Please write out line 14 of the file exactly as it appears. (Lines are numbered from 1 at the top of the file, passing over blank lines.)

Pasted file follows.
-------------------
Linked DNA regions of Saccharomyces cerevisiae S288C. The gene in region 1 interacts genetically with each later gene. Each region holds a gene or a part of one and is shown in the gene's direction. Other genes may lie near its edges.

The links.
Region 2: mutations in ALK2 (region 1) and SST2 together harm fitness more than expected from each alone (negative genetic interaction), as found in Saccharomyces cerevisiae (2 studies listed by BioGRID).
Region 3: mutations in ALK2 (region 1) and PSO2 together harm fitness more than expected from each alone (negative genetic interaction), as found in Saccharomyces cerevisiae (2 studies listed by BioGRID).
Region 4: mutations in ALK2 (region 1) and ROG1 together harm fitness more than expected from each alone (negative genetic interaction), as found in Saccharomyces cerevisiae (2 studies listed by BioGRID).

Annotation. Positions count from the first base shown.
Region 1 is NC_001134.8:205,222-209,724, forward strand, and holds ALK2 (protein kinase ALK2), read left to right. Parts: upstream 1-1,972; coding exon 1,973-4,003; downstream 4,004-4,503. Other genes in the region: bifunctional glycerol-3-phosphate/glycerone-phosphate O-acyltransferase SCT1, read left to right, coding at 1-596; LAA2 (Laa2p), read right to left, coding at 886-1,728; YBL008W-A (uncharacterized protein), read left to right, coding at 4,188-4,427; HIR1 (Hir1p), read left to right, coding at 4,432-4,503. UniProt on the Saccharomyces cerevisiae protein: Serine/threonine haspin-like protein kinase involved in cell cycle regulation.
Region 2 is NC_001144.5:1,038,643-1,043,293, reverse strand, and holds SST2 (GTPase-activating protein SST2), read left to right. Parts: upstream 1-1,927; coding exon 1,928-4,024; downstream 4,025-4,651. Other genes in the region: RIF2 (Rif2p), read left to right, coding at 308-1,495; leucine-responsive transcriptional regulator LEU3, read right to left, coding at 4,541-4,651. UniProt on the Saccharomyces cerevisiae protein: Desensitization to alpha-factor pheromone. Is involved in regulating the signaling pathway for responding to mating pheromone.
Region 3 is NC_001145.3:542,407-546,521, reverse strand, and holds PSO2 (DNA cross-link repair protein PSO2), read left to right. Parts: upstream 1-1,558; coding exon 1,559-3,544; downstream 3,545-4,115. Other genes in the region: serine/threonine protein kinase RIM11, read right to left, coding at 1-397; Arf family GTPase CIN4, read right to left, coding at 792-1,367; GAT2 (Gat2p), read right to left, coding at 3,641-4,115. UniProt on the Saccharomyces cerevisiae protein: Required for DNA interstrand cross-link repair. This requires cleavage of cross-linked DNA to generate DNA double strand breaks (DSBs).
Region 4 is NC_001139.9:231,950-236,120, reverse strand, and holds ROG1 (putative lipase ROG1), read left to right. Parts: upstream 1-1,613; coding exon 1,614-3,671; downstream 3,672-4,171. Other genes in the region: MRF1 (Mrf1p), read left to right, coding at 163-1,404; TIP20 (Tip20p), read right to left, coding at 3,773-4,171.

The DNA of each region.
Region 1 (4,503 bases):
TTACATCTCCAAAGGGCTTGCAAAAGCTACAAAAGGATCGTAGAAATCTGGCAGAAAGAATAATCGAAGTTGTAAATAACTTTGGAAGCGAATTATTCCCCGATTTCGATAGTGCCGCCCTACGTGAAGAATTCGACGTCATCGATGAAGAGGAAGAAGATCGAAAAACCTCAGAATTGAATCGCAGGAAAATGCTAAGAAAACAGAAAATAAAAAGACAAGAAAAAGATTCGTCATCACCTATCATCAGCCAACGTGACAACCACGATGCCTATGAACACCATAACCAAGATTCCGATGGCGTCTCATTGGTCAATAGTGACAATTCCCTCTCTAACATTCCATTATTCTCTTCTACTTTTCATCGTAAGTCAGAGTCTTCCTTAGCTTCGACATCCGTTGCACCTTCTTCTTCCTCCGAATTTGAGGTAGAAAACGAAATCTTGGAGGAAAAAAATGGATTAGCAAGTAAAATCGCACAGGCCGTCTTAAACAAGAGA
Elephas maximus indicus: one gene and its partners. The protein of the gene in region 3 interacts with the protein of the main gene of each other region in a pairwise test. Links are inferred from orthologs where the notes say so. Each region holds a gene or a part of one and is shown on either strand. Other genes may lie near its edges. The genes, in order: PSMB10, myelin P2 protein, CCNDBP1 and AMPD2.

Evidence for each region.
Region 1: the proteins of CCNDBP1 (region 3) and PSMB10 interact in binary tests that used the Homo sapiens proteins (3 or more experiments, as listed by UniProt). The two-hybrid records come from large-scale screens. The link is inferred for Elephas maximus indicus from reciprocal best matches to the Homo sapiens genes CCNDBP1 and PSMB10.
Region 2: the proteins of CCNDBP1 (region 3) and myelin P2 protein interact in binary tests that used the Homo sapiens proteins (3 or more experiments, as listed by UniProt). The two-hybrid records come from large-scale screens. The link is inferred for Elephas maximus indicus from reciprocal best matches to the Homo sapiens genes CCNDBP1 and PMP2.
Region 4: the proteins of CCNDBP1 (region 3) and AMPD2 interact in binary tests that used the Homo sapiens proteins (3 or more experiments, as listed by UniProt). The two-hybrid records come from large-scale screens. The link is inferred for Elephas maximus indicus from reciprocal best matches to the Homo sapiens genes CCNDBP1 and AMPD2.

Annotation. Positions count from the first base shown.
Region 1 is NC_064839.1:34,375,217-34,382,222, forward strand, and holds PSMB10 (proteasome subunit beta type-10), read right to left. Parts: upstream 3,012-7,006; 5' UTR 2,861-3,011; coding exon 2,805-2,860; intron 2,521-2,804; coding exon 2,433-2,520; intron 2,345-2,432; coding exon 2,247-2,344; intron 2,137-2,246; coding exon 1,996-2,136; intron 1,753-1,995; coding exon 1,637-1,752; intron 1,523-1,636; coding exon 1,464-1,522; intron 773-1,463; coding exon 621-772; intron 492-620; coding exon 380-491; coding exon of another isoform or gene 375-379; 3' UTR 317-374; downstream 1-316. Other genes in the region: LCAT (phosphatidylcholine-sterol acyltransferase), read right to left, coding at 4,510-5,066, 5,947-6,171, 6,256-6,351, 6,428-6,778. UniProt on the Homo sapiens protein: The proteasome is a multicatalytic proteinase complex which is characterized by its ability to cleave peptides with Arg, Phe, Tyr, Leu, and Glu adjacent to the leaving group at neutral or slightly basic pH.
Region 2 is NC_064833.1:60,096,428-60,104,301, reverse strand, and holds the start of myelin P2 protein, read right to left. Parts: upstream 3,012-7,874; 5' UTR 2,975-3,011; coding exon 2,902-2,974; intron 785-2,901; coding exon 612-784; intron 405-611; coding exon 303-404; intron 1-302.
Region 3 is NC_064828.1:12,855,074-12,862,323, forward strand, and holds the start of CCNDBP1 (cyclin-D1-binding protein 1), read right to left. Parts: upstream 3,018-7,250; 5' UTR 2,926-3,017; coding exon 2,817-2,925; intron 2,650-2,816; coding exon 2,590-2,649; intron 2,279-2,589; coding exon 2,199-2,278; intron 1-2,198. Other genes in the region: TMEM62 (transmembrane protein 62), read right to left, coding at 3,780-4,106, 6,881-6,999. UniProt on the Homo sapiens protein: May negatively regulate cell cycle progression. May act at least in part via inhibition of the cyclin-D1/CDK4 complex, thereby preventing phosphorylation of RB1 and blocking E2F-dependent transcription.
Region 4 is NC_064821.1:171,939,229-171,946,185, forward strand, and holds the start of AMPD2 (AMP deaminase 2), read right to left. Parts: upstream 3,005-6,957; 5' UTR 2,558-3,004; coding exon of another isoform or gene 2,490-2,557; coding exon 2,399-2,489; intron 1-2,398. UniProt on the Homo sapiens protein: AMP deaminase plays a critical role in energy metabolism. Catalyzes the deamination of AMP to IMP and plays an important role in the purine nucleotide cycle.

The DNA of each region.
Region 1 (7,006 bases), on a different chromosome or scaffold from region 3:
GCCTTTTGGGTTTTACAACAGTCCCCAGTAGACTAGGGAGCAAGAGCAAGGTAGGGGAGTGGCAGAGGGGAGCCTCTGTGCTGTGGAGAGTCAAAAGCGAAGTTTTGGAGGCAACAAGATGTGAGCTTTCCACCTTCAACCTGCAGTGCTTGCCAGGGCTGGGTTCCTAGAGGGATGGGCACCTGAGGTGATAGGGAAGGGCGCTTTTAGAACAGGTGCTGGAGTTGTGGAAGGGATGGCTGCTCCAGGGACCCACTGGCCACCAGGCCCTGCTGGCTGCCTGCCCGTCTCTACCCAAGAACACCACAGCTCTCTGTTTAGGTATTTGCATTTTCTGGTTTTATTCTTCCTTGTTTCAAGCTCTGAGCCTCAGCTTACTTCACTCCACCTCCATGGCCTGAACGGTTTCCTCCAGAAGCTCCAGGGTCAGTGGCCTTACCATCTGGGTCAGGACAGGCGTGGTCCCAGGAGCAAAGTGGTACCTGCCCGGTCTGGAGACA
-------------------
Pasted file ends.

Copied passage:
Elephas maximus indicus: one gene and its partners. The protein of the gene in region 3 interacts with the protein of the main gene of each other region in a pairwise test. Links are inferred from orthologs where the notes say so. Each region holds a gene or a part of one and is shown on either strand. Other genes may lie near its edges. The genes, in order: PSMB10, myelin P2 protein, CCNDBP1 and AMPD2.